Athleisure Is Not Business Casual

Business women in workplace

It seemed to have begun with the movie “Flashdance” in the 80’s; the movement to combine workout clothes with streetwear. Remember the leg warmers? How about those off-the-shoulder sweats and headbands? At the time, it seemed like the optimal solution in combining the elements of comfort with fashion. At least we could feel good and look good at the same time. As the trend evolved, the clothing did as well with designers constantly coming up with ways to make their clothes even more flattering to the female body. The clothes began to feature built in support, and the patterns and materials became more attractive. More and more, this “athleisure” became a staple of the average woman’s wardrobe. It might even be safe to say that many women preferred these clothes to more formal wear, feeling they better complemented her body and enabled her to move more freely. The growing popularity of these clothes began to bring up questions about propriety. While they might be appropriate for the grocery store or picking the kids up from school, were women crossing a line by wearing these clothes to the office?

“Dress shabbily and they remember the dress; dress impeccably and they remember the woman,” Coco Chanel
One can hardly deny that Coco Chanel may have the last word in fashion. Well, then that decides it right? If you want to give a professional look, no athleisure, right? But maybe we should define shabby before we draw any conclusions. A Bloomberg Business article described $400 couture yoga pants and another told of sweatpants going for upwards of $800. These clothes are constructed impeccably with strong seams and quality fabrics and, of course sport designer labels. Does this make them acceptable office wear?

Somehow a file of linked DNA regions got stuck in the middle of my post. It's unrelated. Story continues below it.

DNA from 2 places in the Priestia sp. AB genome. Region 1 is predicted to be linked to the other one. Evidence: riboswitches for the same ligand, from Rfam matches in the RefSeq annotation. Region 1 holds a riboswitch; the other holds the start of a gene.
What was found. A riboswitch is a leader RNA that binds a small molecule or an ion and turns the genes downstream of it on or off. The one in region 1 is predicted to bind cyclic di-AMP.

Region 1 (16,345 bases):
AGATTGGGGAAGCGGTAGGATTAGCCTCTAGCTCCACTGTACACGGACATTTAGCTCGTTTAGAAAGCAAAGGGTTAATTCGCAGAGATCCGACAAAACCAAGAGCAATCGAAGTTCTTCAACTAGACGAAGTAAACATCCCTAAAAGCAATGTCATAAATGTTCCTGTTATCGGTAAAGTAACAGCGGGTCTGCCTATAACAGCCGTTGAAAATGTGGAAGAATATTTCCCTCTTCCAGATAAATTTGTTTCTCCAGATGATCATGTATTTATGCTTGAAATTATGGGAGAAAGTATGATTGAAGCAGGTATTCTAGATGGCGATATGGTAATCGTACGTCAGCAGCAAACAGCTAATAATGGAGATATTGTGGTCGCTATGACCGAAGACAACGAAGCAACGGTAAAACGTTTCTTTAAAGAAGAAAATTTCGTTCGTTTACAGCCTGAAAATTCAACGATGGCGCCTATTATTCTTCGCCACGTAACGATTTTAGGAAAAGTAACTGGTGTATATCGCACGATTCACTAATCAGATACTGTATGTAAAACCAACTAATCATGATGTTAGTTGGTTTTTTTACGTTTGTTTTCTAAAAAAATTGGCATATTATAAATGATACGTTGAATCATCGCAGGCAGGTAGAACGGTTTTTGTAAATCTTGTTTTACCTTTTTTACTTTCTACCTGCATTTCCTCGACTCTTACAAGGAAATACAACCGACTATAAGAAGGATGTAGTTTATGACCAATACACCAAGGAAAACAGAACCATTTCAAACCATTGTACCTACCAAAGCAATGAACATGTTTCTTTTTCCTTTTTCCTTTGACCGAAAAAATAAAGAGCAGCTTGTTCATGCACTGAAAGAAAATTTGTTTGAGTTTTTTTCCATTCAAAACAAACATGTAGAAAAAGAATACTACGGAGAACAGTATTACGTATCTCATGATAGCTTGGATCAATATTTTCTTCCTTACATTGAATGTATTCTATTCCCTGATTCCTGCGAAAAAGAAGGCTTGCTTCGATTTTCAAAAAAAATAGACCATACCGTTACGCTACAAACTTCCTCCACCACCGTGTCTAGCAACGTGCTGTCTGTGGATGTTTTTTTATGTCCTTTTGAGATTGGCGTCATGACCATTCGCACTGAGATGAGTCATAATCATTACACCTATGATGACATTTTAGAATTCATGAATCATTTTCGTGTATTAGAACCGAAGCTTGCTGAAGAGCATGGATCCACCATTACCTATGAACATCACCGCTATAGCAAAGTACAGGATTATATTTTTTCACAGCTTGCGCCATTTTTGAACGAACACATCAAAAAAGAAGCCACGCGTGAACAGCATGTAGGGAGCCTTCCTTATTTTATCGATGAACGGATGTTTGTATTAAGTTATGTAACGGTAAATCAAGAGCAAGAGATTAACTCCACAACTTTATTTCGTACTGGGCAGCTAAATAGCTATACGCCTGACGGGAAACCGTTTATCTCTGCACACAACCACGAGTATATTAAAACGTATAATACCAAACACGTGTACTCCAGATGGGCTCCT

Not Acceptable
Kara Martin Snyder, a lifestyle strategist from Massachusetts, reported wearing workout pants as a CPA for a New York tech startup. She reports, “Occasionally, people confused me for an intern….” Mae Demdam, a digital analyst from Sydney says, “leggings are slim fit and they hug thighs, which aren’t appropriate to the workplace…. I mean, imagine if guys wore that to work.” Demdam added that she preferred clingy pants, which while relaxed, were sexy and appropriate. Fashion publicist Samantha Slaven-Bick admits to wearing assessor pants to work, but says she would “want my employees to dress a little nicer” and “feels a little self-conscious when others around me are more dressed up.” Slaven-Bick also claims that dressing up makes her feel “more productive at work.”

Acceptable
Stylist, Monaco believes it is all in the delivery. He believes that pairing the right pants with office appropriate wear such as a blazer and heels would convey, “a certain air of cool confidence,” but adds the best rule of thumb for determining whether or not athletic pants are ok for work is to, “simply look around. Is everyone else in suits and day dresses? Probably not a good idea. Jeans and t-shirts? Might be ok.”

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1 Comment

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One response to “Athleisure Is Not Business Casual

  1. Pingback: Are You Ready For WorkLeisure? | Vine Vera

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